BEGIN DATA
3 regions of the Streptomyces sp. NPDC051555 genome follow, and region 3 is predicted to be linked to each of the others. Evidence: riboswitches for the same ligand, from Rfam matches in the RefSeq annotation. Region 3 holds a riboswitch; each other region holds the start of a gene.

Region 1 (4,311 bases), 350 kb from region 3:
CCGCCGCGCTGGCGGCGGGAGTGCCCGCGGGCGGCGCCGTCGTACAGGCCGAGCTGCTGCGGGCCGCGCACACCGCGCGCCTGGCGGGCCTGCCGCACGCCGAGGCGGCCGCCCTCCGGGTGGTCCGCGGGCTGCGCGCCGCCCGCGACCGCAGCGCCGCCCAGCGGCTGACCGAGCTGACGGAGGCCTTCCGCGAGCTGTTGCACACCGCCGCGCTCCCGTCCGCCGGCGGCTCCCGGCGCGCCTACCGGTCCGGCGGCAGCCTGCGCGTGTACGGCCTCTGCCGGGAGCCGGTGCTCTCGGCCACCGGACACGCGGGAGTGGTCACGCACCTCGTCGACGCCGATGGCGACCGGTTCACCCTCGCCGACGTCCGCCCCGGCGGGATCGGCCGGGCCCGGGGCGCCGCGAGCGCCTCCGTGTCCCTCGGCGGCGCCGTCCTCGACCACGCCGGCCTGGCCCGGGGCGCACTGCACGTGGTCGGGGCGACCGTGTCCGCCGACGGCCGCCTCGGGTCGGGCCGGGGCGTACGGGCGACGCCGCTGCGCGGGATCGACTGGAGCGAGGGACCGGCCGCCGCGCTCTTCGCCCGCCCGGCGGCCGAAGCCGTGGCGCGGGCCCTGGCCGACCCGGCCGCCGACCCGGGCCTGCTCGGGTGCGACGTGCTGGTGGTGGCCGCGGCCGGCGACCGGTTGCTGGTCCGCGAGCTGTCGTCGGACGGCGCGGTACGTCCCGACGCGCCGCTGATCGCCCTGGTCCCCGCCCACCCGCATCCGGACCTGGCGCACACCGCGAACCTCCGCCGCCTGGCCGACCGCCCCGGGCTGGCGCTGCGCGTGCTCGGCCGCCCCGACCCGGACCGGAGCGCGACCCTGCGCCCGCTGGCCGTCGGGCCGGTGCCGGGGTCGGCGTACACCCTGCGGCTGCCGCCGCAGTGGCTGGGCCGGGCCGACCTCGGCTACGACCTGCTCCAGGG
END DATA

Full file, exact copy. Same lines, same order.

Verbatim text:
3 regions of the Streptomyces sp. NPDC051555 genome follow, and region 3 is predicted to be linked to each of the others. Evidence: riboswitches for the same ligand, from Rfam matches in the RefSeq annotation. Region 3 holds a riboswitch; each other region holds the start of a gene.

Region 1 (4,311 bases), 350 kb from region 3:
CCGCCGCGCTGGCGGCGGGAGTGCCCGCGGGCGGCGCCGTCGTACAGGCCGAGCTGCTGCGGGCCGCGCACACCGCGCGCCTGGCGGGCCTGCCGCACGCCGAGGCGGCCGCCCTCCGGGTGGTCCGCGGGCTGCGCGCCGCCCGCGACCGCAGCGCCGCCCAGCGGCTGACCGAGCTGACGGAGGCCTTCCGCGAGCTGTTGCACACCGCCGCGCTCCCGTCCGCCGGCGGCTCCCGGCGCGCCTACCGGTCCGGCGGCAGCCTGCGCGTGTACGGCCTCTGCCGGGAGCCGGTGCTCTCGGCCACCGGACACGCGGGAGTGGTCACGCACCTCGTCGACGCCGATGGCGACCGGTTCACCCTCGCCGACGTCCGCCCCGGCGGGATCGGCCGGGCCCGGGGCGCCGCGAGCGCCTCCGTGTCCCTCGGCGGCGCCGTCCTCGACCACGCCGGCCTGGCCCGGGGCGCACTGCACGTGGTCGGGGCGACCGTGTCCGCCGACGGCCGCCTCGGGTCGGGCCGGGGCGTACGGGCGACGCCGCTGCGCGGGATCGACTGGAGCGAGGGACCGGCCGCCGCGCTCTTCGCCCGCCCGGCGGCCGAAGCCGTGGCGCGGGCCCTGGCCGACCCGGCCGCCGACCCGGGCCTGCTCGGGTGCGACGTGCTGGTGGTGGCCGCGGCCGGCGACCGGTTGCTGGTCCGCGAGCTGTCGTCGGACGGCGCGGTACGTCCCGACGCGCCGCTGATCGCCCTGGTCCCCGCCCACCCGCATCCGGACCTGGCGCACACCGCGAACCTCCGCCGCCTGGCCGACCGCCCCGGGCTGGCGCTGCGCGTGCTCGGCCGCCCCGACCCGGACCGGAGCGCGACCCTGCGCCCGCTGGCCGTCGGGCCGGTGCCGGGGTCGGCGTACACCCTGCGGCTGCCGCCGCAGTGGCTGGGCCGGGCCGACCTCGGCTACGACCTGCTCCAGGG